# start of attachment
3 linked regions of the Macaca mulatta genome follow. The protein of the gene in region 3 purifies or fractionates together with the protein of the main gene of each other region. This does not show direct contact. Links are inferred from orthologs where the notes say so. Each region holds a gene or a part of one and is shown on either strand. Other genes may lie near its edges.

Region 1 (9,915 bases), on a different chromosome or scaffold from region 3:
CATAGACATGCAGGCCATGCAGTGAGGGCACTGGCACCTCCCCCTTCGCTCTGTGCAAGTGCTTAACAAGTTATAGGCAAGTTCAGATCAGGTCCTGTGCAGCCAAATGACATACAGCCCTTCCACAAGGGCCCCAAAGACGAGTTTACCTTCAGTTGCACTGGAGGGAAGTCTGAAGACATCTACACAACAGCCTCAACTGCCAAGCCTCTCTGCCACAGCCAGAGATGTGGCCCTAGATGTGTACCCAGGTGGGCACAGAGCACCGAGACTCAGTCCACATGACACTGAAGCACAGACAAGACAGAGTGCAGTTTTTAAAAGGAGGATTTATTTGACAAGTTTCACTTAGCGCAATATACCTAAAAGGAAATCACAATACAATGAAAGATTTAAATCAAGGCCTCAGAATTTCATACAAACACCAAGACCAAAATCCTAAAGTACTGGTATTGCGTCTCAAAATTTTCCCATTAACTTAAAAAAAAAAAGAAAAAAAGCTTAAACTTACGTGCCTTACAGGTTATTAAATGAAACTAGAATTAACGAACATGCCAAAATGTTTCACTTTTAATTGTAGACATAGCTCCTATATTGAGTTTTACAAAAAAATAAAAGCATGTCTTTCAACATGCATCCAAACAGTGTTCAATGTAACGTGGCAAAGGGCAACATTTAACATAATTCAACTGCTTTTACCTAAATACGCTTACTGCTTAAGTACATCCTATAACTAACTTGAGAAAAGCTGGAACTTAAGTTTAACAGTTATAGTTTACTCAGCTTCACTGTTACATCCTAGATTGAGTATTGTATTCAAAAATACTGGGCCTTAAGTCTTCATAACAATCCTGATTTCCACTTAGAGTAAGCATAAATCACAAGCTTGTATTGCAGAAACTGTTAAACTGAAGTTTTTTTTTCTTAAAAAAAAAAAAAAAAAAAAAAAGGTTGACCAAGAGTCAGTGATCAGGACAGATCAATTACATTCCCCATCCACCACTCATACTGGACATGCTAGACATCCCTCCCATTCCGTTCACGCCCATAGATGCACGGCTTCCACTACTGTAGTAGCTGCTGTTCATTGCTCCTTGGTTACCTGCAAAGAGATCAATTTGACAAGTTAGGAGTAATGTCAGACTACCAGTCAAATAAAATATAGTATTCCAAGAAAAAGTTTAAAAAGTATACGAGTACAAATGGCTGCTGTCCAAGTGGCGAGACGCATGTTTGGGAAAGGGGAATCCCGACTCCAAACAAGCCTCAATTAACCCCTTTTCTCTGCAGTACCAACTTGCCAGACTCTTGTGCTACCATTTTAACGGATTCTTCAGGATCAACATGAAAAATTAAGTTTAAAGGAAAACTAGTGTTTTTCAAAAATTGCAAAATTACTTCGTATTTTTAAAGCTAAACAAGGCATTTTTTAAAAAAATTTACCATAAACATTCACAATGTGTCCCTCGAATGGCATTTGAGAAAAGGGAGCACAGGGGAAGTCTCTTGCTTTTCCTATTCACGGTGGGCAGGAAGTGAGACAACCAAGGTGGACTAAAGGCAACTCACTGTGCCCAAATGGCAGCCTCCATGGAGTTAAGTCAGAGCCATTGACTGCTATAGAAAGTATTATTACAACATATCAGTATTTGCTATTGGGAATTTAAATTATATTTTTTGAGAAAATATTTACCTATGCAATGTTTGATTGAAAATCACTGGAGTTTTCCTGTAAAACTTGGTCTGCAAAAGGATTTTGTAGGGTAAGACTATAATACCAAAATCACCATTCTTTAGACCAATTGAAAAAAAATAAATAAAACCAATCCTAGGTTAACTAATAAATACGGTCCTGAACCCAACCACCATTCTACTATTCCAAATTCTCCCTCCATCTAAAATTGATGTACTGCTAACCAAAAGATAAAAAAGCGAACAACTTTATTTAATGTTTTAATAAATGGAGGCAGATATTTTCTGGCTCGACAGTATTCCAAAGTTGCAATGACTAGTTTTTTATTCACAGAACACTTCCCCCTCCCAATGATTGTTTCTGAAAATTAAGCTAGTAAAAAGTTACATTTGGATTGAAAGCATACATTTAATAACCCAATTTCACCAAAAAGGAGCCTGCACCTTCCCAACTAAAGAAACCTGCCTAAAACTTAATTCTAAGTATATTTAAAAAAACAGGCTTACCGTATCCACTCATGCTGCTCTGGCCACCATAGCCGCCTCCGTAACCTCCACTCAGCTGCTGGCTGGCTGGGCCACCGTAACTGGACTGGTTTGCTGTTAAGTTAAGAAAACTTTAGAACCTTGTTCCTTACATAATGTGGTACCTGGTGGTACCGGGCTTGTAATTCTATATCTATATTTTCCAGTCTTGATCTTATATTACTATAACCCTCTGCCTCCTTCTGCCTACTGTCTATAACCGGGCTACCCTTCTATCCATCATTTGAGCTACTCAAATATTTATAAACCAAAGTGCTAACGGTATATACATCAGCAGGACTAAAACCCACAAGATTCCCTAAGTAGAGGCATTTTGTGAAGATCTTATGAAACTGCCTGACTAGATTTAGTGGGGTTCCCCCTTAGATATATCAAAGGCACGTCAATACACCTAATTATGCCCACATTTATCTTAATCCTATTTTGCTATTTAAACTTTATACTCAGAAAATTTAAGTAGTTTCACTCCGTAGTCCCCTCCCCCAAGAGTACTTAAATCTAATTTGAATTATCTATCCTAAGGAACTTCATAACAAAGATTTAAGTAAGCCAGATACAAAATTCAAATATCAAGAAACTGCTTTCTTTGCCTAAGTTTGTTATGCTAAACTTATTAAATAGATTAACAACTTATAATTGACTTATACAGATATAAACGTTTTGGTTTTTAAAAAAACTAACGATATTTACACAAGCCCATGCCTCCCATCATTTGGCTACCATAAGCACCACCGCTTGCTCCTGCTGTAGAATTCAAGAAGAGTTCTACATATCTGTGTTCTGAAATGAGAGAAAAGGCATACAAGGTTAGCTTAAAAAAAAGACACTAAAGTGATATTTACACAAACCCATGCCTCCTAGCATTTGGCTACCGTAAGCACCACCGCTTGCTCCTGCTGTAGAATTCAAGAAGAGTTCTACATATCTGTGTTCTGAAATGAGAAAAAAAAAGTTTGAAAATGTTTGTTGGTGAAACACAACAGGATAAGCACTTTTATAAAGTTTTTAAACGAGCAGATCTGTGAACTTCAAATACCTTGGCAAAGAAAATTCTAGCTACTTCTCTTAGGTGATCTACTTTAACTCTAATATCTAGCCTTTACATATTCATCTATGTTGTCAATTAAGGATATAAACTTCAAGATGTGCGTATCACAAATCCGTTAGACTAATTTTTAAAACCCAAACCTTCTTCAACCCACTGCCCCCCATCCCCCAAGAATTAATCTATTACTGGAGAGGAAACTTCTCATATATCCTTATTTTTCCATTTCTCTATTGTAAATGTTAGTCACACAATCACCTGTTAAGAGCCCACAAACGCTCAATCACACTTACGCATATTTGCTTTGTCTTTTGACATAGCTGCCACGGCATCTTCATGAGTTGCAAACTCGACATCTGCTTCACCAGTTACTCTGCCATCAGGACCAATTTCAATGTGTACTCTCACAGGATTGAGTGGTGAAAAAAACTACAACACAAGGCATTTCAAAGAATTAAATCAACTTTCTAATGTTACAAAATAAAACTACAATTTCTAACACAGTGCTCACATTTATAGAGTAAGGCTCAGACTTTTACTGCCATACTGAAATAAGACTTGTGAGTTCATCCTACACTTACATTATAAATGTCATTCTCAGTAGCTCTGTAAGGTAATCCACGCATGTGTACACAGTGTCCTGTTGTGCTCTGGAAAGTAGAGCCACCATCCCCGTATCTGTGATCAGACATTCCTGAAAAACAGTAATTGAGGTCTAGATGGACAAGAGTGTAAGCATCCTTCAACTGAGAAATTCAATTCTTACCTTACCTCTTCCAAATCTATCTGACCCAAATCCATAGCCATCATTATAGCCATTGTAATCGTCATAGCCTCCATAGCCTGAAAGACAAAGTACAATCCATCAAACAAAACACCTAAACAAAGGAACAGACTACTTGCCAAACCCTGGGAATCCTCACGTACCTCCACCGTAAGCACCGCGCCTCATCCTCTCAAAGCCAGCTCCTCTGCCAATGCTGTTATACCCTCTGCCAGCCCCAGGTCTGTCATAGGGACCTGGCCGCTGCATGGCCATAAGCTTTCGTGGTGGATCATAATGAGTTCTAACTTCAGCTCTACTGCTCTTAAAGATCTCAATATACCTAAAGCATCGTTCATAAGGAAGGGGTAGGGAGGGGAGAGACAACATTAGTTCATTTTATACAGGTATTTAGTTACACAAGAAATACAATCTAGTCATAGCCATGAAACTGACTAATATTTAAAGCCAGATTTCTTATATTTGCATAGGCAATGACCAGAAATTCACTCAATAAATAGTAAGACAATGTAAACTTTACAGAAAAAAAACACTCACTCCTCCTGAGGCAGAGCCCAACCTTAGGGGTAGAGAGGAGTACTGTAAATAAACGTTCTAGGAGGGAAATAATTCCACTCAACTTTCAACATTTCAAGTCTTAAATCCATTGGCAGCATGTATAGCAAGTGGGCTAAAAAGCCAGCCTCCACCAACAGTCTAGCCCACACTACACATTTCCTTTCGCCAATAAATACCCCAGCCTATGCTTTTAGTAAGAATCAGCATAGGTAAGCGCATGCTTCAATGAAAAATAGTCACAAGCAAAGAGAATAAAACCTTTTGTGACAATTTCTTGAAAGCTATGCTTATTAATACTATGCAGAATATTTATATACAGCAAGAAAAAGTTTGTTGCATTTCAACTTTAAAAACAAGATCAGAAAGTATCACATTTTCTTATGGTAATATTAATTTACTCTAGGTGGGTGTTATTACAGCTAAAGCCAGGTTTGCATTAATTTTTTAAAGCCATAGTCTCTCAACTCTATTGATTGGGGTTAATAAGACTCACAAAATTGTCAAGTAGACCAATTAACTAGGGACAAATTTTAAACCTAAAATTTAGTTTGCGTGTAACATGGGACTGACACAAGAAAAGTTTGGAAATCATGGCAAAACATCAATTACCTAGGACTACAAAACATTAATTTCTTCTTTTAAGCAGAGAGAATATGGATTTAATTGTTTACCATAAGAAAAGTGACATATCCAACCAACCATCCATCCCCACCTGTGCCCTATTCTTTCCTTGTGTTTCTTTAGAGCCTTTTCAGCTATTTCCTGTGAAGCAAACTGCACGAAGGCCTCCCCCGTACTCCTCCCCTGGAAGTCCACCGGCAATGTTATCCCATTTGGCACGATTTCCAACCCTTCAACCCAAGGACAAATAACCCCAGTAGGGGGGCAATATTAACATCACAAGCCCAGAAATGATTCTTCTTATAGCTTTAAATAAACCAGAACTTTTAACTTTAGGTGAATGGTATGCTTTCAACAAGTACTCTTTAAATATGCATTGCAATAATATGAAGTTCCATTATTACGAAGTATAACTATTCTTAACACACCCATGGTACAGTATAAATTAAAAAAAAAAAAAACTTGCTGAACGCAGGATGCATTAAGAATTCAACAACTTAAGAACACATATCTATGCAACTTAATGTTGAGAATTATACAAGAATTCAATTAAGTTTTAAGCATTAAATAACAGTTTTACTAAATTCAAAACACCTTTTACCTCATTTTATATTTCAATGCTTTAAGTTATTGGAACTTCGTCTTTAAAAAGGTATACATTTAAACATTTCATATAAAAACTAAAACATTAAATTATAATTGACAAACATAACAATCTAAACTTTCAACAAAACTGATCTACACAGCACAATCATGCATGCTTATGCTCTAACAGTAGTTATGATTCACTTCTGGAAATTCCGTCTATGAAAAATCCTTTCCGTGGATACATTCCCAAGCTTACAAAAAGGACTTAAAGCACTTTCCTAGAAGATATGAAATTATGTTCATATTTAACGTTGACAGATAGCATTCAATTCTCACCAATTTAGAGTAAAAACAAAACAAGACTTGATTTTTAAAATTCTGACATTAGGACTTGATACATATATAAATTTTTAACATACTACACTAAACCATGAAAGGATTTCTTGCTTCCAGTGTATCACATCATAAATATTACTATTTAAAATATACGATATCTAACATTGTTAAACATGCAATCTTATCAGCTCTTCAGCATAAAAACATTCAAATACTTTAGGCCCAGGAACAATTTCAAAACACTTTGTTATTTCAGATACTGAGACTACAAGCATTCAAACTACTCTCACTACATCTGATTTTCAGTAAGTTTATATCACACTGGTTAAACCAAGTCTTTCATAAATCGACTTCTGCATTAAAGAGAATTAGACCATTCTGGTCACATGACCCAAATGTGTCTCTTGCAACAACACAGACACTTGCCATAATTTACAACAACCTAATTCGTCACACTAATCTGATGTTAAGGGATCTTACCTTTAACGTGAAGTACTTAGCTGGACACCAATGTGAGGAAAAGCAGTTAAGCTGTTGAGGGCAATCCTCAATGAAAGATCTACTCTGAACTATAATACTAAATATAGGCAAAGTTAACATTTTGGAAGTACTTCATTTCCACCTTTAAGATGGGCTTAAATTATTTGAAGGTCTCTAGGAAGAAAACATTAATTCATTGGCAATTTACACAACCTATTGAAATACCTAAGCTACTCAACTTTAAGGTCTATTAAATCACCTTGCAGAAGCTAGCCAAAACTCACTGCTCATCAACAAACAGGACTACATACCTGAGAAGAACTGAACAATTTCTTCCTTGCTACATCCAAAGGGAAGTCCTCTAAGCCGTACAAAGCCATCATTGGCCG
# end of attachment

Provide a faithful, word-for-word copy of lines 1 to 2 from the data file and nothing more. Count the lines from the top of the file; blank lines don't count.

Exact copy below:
3 linked regions of the Macaca mulatta genome follow. The protein of the gene in region 3 purifies or fractionates together with the protein of the main gene of each other region. This does not show direct contact. Links are inferred from orthologs where the notes say so. Each region holds a gene or a part of one and is shown on either strand. Other genes may lie near its edges.

Region 1 (9,915 bases), on a different chromosome or scaffold from region 3: